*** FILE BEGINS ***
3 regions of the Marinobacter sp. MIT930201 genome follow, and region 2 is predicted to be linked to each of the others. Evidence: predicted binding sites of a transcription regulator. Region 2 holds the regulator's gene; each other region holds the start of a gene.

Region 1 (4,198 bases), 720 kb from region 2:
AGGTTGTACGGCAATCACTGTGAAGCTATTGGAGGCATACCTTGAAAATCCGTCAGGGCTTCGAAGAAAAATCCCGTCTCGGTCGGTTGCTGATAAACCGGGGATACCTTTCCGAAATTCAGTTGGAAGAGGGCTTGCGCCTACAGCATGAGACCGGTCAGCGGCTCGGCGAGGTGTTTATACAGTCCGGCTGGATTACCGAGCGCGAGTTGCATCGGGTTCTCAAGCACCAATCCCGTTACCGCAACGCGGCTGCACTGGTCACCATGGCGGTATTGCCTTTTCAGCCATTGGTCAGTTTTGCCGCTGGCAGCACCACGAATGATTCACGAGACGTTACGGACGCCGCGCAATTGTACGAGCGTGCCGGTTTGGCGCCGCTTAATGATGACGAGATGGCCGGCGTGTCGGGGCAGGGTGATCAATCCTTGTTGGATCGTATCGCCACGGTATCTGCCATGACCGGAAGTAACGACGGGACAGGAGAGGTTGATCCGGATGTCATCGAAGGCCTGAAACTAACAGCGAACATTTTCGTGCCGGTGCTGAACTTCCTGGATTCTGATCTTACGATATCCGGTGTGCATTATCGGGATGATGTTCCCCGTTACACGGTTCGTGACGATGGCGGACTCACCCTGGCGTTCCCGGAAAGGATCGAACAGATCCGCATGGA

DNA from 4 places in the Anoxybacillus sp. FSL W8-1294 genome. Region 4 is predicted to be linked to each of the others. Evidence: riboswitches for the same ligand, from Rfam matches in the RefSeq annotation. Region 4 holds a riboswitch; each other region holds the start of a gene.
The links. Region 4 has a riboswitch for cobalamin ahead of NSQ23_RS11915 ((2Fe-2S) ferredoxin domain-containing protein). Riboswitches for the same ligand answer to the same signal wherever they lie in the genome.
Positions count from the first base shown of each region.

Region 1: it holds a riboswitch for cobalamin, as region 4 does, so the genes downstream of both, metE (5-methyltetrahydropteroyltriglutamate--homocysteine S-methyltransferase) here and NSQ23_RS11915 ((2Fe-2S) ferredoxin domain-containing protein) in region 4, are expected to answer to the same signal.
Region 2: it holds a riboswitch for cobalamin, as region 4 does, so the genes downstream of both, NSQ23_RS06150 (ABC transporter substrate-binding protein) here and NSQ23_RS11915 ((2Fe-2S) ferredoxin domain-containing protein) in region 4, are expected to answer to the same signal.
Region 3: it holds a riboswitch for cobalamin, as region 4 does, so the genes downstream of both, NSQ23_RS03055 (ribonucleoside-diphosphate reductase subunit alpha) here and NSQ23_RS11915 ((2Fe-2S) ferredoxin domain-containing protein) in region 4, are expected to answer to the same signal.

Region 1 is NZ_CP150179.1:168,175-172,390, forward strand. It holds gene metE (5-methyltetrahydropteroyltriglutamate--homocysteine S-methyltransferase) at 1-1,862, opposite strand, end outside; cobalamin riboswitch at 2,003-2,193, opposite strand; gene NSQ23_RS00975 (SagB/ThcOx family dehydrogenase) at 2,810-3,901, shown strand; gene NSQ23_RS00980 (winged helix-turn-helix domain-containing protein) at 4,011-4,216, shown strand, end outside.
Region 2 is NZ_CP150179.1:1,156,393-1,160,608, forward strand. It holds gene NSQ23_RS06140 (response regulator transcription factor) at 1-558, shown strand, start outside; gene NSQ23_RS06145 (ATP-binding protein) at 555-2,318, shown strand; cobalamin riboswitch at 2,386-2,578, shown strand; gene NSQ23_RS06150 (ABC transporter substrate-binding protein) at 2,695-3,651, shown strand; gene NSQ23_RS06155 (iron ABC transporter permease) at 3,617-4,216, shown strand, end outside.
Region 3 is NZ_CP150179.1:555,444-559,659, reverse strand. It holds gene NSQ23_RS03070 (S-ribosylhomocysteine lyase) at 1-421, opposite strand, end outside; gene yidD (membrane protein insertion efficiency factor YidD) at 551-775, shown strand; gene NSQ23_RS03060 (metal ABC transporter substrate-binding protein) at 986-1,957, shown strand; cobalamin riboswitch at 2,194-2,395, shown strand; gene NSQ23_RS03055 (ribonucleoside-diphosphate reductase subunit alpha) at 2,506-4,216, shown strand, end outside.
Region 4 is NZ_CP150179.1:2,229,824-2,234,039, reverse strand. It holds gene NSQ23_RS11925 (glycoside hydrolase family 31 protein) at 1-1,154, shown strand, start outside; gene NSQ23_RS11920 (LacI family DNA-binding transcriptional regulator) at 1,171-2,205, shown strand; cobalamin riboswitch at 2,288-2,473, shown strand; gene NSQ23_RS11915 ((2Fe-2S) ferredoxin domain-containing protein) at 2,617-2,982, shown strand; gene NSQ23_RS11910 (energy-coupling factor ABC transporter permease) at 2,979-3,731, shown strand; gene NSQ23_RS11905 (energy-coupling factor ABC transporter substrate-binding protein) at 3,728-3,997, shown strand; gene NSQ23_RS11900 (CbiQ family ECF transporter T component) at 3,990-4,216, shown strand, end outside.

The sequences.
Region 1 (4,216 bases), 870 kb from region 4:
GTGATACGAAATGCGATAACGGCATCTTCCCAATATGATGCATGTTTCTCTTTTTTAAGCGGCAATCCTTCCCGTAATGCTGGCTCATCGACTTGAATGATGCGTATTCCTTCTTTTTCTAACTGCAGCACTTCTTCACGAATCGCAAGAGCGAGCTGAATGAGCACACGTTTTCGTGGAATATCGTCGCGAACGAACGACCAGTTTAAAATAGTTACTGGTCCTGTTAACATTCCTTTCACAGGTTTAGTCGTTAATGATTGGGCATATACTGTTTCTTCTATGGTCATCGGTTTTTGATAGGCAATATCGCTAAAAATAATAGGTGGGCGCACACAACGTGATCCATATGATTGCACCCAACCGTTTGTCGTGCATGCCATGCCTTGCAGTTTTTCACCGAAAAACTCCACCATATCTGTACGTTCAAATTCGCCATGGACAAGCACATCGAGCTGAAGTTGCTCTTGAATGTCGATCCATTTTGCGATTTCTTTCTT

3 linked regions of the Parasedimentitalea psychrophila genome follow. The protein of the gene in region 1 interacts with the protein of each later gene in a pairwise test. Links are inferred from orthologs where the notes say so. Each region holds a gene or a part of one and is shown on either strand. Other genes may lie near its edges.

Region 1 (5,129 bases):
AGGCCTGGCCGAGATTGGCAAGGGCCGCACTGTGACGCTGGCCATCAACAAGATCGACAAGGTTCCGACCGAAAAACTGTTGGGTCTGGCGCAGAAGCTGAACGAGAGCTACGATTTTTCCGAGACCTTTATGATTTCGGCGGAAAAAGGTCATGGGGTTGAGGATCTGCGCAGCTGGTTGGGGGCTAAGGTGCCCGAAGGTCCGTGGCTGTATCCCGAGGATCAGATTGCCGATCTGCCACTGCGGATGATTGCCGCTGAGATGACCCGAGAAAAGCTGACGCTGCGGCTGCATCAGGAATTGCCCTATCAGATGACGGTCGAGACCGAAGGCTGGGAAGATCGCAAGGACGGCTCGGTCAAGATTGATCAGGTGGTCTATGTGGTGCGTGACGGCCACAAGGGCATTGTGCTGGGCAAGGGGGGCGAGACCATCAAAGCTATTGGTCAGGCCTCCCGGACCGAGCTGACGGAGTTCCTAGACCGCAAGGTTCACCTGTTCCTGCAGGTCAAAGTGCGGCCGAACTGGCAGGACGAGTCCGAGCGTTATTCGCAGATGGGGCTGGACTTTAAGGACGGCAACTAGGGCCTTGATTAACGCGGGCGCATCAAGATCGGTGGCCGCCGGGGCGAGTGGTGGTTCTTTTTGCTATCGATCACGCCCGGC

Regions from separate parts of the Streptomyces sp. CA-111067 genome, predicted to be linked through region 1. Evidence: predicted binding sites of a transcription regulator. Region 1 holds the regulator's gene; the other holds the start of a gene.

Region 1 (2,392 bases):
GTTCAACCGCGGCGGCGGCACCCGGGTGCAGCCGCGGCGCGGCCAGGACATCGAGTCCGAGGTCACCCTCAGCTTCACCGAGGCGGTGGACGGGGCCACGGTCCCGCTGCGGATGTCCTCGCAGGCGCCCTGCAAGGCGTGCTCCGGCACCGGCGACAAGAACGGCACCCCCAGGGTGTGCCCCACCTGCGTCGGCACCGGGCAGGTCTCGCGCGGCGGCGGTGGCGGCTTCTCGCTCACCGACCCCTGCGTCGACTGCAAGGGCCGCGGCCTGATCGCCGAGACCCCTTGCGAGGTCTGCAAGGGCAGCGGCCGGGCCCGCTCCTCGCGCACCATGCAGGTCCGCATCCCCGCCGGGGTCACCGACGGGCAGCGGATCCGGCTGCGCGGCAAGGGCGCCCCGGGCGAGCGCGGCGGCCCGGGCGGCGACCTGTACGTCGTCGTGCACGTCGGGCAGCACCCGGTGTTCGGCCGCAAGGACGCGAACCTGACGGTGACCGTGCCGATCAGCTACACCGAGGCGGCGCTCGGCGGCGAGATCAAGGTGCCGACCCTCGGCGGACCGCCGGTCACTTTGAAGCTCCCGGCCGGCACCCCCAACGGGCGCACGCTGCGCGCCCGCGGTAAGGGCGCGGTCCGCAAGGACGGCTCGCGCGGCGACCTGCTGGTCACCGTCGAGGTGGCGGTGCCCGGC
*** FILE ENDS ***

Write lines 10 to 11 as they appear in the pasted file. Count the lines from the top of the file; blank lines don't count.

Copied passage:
Region 1 is NZ_CP150179.1:168,175-172,390, forward strand. It holds gene metE (5-methyltetrahydropteroyltriglutamate--homocysteine S-methyltransferase) at 1-1,862, opposite strand, end outside; cobalamin riboswitch at 2,003-2,193, opposite strand; gene NSQ23_RS00975 (SagB/ThcOx family dehydrogenase) at 2,810-3,901, shown strand; gene NSQ23_RS00980 (winged helix-turn-helix domain-containing protein) at 4,011-4,216, shown strand, end outside.
Region 2 is NZ_CP150179.1:1,156,393-1,160,608, forward strand. It holds gene NSQ23_RS06140 (response regulator transcription factor) at 1-558, shown strand, start outside; gene NSQ23_RS06145 (ATP-binding protein) at 555-2,318, shown strand; cobalamin riboswitch at 2,386-2,578, shown strand; gene NSQ23_RS06150 (ABC transporter substrate-binding protein) at 2,695-3,651, shown strand; gene NSQ23_RS06155 (iron ABC transporter permease) at 3,617-4,216, shown strand, end outside.